Team-app builder Built.io acquired by Software AG

Screenshot of part of the Built.io app for the Kings.

San Francisco startup Built.io has been acquired by German software giant Software AG, a deal that will not mean the end to Built.io’s nascent stadium- and team-app business, according to an update from the company.

Started in 2007 as a company with tools to help enterprise businesses move operations to the cloud, Built.io made a splash in the sports scene when it was chosen as the base technology for the stadium and team apps for the Sacramento Kings and their tech-centered new stadium, Golden 1 Center. Built.io subsequently announced a separate business focused on sports operations, and signed the Miami Heat as its second client.

Publicly, Built.io has not announced any new sports customers since last year, and founder and former CEO Neha Sampat has shifted duties somewhat to another company that was part of a sort of conglomerate inside Built.io, a bit of a confusing situation that was cleared up with this message from a Built.io spokesperson late Friday:

Before its acquisition today, Built.io was the best known of the brands under the umbrella of a company called Raw Engineering, which also comprised the sports business and a company named Contentstack. Neha Sampat is still very much involved with Raw Engineering as president, and with Contentstack as CEO. Until recently, these three businesses – Raw Engineering, Built.io and Contentstack – all operated as one company, Raw Engineering, which was doing business as Built.io because that was the best known brand. In 2017, the decision was made to split the organization, in part to differentiate the sports offering and not have it be continuously confused with the things that Built.io was really known for, which is the enterprise integration platform. That platform [Built.io] was the business that Software AG acquired today.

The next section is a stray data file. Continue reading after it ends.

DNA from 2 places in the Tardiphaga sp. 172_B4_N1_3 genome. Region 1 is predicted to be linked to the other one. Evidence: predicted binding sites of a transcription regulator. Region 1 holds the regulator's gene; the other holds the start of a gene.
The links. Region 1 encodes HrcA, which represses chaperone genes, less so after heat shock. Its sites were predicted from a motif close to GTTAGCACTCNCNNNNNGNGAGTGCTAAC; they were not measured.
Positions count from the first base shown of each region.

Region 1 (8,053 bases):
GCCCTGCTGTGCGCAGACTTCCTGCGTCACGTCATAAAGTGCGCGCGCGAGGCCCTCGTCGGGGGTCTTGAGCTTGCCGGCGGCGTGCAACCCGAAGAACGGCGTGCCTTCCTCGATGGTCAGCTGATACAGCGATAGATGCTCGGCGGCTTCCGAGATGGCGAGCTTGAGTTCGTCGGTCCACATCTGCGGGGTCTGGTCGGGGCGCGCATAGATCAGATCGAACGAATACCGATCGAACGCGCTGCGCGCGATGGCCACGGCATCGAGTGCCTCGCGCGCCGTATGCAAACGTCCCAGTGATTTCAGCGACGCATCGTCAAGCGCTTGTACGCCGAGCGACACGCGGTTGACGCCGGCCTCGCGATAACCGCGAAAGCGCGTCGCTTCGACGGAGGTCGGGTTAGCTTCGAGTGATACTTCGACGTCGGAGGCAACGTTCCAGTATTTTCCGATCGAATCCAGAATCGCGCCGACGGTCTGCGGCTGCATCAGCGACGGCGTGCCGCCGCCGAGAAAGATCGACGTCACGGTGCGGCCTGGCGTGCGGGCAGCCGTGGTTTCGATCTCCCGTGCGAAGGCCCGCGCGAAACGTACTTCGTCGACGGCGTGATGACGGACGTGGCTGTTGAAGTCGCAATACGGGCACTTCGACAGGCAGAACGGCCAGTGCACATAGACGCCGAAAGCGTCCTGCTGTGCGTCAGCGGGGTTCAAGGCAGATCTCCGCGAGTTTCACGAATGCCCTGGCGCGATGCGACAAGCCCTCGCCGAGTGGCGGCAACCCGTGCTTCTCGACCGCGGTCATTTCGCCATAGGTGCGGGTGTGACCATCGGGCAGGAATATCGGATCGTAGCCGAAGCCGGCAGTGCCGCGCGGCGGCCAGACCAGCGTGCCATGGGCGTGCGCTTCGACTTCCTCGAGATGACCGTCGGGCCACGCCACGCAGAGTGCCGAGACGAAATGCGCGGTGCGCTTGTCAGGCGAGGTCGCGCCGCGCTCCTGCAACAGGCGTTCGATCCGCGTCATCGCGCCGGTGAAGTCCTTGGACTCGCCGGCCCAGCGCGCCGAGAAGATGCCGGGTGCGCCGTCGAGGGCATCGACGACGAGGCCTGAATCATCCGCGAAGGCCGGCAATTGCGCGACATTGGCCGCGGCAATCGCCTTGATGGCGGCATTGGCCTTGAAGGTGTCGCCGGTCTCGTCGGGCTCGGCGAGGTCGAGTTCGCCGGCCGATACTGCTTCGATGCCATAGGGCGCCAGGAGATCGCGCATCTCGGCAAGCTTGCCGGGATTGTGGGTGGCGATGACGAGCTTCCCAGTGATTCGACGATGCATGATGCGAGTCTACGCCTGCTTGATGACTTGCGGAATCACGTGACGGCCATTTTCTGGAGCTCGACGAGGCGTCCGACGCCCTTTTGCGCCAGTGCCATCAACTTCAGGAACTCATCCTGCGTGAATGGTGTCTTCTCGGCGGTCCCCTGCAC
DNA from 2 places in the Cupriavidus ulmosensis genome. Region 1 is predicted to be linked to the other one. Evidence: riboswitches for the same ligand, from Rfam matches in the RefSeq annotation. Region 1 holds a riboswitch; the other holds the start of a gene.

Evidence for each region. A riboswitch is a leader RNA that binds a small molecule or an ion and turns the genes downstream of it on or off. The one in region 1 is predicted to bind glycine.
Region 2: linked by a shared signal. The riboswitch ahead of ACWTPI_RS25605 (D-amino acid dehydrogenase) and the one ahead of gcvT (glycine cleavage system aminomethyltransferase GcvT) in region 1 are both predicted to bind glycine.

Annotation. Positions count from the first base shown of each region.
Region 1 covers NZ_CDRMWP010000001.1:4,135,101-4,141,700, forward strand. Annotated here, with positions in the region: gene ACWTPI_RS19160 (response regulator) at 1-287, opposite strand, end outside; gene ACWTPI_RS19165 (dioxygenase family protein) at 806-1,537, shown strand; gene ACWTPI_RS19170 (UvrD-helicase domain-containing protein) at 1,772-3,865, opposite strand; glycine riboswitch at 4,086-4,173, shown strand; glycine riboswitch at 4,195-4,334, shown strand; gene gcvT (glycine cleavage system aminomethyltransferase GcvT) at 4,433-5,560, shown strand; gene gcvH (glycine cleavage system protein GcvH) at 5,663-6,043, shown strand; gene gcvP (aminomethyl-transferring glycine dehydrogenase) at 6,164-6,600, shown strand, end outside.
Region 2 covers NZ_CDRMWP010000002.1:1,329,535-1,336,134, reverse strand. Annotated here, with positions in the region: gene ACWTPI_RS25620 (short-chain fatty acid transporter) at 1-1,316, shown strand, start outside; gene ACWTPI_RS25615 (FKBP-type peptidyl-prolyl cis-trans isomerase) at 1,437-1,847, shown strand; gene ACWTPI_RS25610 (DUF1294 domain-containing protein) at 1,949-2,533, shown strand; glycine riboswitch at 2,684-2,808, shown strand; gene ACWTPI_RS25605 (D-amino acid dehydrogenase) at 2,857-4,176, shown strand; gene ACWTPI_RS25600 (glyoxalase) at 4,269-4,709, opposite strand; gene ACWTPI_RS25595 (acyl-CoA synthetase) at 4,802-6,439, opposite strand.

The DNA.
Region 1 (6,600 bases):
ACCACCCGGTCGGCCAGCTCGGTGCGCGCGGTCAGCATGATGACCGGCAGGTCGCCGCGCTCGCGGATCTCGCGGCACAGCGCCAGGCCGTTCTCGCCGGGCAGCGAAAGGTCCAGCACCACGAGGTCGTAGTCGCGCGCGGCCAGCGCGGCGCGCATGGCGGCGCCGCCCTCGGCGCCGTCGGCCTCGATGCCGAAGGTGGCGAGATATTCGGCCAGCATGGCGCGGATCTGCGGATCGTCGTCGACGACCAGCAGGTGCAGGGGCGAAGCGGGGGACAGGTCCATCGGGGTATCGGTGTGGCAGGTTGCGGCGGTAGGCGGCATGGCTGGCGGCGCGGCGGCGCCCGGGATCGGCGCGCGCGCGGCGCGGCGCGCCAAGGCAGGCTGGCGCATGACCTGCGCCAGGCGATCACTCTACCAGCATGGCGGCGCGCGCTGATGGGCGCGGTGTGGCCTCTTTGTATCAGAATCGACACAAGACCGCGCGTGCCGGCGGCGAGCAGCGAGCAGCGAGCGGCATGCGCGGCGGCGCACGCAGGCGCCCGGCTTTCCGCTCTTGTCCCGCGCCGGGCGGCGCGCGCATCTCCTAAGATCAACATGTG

According to the company spokesperson, the sports app business is still alive and well, so we will keep an eye out for more news from that standpoint.

First Look: Milwaukee has a gem in Fiserv Forum

The front of Fiserv Forum, with the new Milwaukee Bucks logo ready for fan selfies. Credit all photos: Paul Kapustka, MSR (click on any photo for a larger image)

With its first event scheduled for next week, Fiserv Forum, Milwaukee’s shiny new basketball and concert arena, is definitely ready for the spotlight as a sneak-peek tour by Mobile Sports Report this past week revealed a state-of-the-art stadium with great technology and pleasing aesthetic touches that should wow fans of pro and college basketball, concerts and other events for years to come.

While MSR plans to circle back soon for some more in-depth reporting and live testing of the stadium’s Wi-Fi and DAS networks, and closer looks at the digital displays in action, our short tour of the Milwaukee Bucks’ new home made it clear that the designers and builders of Fiserv Forum definitely learned from what others had done before them, and then advanced things in many areas.

Smart touches on the networking side like small Wi-Fi antennas in the railings and clever use of overhead Wi-Fi enclosures as seating signage show a dual commitment to getting the tech right while also paying attention to aesthetics, sometimes a challenge that falls short on one side or the other. Other interesting twists include an array of TV screens and other displays underneath the main large video board, so that fans in courtside seats have their own comfortable way to view replays and other information.

Railing Wi-Fi antenna enclosure in the lower bowl

The visual fan experience at Fiserv Forum starts, of course, with the stadium’s unique outside design, which either looks like a breaking wave or part of a beer barrel, depending on your view and sense of artistic license. The venue also uses architectural twists to provide an assortment of exciting views, with the top-level Panorama Club giving any ticket holder an eagle’s-eye view of the court as well as a spectacular view to downtown Milwaukee, courtesy of an outside deck.